Last Updated December 20th, 2021
Overview of stomach flu
Gastrointestinal disorders are commonly observed in the inhabitants of undeveloped countries which lack hygiene conditions necessary to sustain a healthy lifestyle. Gastrointestinal problems triggered by bacterial or viral agents are also common in the tropical and temperate regions of the world which have favourable climatic conditions for the growth of these pathogens. “Stomach flu” or viral gastroenteritis is a very serious disorder of this category. It can equally impact people belonging to any age group. Extreme cases of this disease have lead to millions of deaths in the recent years. According to the recent statistics by World Health Organization (WHO), nearly 267 million people all over the world are affected by stomach flu, which leads to 2,00,000 deaths annually.
What is stomach flu?
Stomach flu or gastroenteritis is defined as the inflammation of the inner linings of the stomach and small intestine which causes acute pain and discomfort. The disease is usually mediated by a particular viral species called “Norovirus”. A few bacterial and parasitic pathogens may also contribute to stomach flu in rare cases. The virus usually invades the human body through contaminated food and water and directly attacks the mucosal linings of the stomach and small intestine. Patients usually exhibit symptoms of gastrointestinal disorder such as vomiting and diarrhea. Stomach flu caused by Norovirus or any other viral pathogen is generally very contagious in nature and should be treated on an emergency basis.
What causes stomach flu?
Stomach flu is primarily caused due to Norovirus infection. But there may be other causative agents as well. The common etiological factors behind the disease are discussed below-
- Viral infections caused by Norovirus, Rotavirus, Adenovirus, Calicivirus, and Astrovirus.
- Bacterial infections triggered by Escherichia coli, Salmonella, Campylobacter, and Shigella
- Parasitic infections caused by Giardia and Cryptosporidium species
- Having contaminated food or fluids
- Having food without washing hands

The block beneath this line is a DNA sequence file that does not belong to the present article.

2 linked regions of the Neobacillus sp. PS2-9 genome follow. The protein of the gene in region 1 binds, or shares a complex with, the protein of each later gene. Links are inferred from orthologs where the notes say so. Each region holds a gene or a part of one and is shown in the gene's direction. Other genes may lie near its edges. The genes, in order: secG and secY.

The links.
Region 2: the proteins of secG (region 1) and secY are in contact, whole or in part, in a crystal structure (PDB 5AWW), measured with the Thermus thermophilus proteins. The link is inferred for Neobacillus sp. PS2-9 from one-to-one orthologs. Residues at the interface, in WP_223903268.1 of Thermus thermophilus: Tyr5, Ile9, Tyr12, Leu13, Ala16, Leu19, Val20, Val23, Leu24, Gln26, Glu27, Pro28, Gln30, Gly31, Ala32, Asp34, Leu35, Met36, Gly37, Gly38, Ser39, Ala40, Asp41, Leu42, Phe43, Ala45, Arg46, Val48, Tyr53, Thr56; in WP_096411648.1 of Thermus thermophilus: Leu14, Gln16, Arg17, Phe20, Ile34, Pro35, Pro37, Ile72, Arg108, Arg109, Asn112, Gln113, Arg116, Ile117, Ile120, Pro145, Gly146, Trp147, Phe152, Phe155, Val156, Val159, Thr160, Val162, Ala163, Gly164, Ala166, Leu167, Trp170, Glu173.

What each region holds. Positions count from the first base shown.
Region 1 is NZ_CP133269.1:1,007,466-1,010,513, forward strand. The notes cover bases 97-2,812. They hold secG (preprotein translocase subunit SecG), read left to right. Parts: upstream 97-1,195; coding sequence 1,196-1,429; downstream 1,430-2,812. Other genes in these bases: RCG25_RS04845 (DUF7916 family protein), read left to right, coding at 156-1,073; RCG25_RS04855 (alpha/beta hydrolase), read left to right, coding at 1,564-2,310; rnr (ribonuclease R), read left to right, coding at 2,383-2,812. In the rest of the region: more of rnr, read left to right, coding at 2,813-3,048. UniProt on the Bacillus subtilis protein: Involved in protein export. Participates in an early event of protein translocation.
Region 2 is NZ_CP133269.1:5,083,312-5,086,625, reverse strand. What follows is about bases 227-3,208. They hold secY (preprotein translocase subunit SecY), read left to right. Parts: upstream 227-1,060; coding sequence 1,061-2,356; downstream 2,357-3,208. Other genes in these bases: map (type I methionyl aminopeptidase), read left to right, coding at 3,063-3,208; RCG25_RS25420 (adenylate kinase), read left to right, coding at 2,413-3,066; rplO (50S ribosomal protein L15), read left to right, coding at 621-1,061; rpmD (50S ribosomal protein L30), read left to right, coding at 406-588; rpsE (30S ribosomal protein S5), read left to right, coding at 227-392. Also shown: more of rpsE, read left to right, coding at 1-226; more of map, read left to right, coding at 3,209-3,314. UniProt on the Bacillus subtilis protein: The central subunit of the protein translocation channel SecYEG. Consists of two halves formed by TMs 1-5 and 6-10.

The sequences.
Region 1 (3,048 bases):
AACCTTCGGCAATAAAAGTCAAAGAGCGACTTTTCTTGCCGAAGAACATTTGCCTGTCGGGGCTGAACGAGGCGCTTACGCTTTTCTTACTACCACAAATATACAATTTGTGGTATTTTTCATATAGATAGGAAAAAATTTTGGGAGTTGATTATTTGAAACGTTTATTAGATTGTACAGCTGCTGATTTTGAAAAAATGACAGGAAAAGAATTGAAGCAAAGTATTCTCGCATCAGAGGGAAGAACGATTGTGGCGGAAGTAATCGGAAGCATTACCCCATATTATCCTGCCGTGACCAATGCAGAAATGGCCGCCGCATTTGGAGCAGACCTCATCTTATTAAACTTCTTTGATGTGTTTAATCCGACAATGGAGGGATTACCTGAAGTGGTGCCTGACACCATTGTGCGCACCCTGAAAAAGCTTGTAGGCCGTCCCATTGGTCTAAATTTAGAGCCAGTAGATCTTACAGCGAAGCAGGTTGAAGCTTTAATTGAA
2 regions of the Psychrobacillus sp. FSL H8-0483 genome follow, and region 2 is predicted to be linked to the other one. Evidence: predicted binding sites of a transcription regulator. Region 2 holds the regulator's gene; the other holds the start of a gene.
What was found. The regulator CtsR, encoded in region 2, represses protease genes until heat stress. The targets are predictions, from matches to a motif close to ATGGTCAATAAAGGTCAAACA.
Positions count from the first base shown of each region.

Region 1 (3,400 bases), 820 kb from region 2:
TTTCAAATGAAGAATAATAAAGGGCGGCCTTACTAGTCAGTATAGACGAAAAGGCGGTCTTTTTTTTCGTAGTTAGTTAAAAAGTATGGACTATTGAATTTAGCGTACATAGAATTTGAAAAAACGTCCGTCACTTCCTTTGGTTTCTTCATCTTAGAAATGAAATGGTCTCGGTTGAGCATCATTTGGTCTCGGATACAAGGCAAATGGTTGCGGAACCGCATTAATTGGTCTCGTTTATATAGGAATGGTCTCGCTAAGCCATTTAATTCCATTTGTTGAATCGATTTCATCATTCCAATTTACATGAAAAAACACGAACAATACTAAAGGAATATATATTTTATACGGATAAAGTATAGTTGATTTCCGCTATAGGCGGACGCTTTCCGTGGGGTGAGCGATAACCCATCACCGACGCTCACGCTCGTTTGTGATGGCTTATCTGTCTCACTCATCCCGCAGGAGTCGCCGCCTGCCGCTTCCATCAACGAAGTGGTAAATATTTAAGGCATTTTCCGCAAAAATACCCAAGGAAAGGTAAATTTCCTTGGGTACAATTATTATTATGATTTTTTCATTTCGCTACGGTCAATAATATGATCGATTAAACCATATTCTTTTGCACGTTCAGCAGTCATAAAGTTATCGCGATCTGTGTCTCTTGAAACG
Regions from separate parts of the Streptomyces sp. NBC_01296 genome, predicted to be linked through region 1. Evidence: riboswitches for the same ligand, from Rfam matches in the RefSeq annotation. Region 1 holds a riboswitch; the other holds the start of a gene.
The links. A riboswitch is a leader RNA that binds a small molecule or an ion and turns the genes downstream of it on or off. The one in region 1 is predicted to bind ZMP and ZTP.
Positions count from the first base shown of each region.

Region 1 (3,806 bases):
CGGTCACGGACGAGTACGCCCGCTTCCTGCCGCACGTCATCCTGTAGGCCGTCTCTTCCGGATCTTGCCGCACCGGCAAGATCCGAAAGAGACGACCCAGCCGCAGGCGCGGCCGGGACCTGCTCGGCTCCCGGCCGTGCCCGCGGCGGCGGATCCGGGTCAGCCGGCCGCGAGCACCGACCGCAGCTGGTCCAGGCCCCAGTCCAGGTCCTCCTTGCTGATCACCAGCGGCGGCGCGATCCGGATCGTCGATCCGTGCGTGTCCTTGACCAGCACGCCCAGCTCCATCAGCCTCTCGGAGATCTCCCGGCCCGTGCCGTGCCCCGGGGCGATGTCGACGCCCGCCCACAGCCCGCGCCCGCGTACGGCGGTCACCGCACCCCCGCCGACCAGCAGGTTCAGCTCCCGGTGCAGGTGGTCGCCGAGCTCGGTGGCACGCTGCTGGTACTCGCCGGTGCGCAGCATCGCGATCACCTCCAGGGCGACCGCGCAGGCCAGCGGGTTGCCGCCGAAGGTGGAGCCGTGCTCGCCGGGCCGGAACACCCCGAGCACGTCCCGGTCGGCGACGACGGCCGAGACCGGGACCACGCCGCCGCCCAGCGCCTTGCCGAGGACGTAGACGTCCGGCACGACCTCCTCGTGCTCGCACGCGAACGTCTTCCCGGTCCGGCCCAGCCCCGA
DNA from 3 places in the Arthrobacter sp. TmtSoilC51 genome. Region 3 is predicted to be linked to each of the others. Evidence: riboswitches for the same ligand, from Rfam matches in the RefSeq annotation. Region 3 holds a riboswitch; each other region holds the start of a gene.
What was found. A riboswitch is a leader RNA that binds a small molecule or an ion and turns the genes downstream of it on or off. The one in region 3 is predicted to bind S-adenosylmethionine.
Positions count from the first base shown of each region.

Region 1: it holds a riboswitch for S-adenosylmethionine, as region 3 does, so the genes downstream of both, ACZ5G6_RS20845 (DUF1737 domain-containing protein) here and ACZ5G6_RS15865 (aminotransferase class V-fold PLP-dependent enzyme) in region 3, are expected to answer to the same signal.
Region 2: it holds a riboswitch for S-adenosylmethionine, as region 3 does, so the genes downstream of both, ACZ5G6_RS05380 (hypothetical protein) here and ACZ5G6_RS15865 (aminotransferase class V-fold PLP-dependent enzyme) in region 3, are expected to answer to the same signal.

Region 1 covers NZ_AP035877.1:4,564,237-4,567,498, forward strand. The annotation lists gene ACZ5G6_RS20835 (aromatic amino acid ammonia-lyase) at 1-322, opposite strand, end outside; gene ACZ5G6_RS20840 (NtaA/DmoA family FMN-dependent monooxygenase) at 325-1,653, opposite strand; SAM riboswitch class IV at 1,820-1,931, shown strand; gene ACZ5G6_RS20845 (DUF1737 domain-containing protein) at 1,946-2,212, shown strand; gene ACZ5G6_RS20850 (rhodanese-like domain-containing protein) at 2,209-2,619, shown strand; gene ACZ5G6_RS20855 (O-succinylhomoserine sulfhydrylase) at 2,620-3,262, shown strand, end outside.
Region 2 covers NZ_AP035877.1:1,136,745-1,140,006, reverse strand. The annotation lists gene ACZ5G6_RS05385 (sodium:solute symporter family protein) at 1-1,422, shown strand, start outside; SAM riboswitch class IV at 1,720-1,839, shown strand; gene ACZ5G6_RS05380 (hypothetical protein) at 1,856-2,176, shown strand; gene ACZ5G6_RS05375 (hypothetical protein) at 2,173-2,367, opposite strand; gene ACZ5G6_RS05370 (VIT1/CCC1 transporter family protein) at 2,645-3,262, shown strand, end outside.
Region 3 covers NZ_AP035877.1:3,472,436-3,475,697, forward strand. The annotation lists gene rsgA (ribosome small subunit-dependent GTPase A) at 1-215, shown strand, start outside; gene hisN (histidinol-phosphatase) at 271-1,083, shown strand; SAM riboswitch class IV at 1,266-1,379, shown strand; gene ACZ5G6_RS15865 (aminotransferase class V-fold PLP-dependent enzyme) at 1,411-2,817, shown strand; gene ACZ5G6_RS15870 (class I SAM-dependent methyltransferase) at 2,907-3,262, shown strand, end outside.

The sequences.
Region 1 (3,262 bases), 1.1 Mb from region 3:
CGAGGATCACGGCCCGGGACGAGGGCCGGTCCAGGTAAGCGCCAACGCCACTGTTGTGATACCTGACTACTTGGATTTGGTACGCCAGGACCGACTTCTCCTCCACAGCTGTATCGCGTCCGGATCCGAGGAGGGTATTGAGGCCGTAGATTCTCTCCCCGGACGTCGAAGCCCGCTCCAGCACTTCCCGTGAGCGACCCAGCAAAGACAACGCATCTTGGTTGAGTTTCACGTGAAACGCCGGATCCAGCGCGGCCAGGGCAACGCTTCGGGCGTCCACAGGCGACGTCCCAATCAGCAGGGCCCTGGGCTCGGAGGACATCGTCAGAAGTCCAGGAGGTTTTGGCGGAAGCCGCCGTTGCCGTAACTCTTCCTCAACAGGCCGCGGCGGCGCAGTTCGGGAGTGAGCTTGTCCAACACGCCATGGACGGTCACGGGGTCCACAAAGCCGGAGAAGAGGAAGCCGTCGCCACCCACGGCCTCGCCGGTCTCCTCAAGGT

- Touching contaminated objects and putting the hand on face and mouth
- Direct contact with an infected person (via sexual interaction or normal activities like a handshake)
- Sharing of common items of use such as towels, utensils, bed-sheets, cosmetics or food items and water
- Using unclean and contaminated toilets
- Washing hands in contaminated wash basins or sinks
- Specific food items that irritate the stomach linings
- Intolerance to certain food items such as lactose or red meat (Incomplete digestion may occur)
- Preparing food under unhygienic conditions such as an unclean kitchen or using contaminated water to cook
- Consumption of uncooked or partially cooked foods (Eg: shellfish)
What are the warning signs?
Stomach flu usually leads to symptoms similar to common gastrointestinal disorders. Hence the disease is often assumed to be self-limiting and is neglected in the early stages. This results in numerous death cases all over the world. Typically, the symptoms manifest themselves within 1-2 days of direct exposure to the virus. In few rare cases, the patient exhibits symptoms within 12 hours of exposure to the virus. The most commonly studied symptoms of the disease are discussed below-
- Discharge of semi-liquid or watery stools with a foul smell
- Production of tarry or blackish brown stools
- Nausea and vomiting
- Abdominal pain and cramps
- Body aches and occasional chills
- Extreme fatigue and general body weakness
- Dehydration (due to loss of body fluids and salts)
- Muscle cramps
- Mild to high fever
- Presence of blood in stool (very rare)
- A throbbing headache after recurrent bouts of diarrhea
- Loss of appetite
- Abnormal loss of body weight (due to an excessive draining of minerals and fluids)
- Dryness of mouth and tongue
- Excessive thirst (due to dehydration)
- Frequent need to pass stool
- Urine suppression
- Accidental leakage of stool and mucous
- Passage of stool without one’s knowledge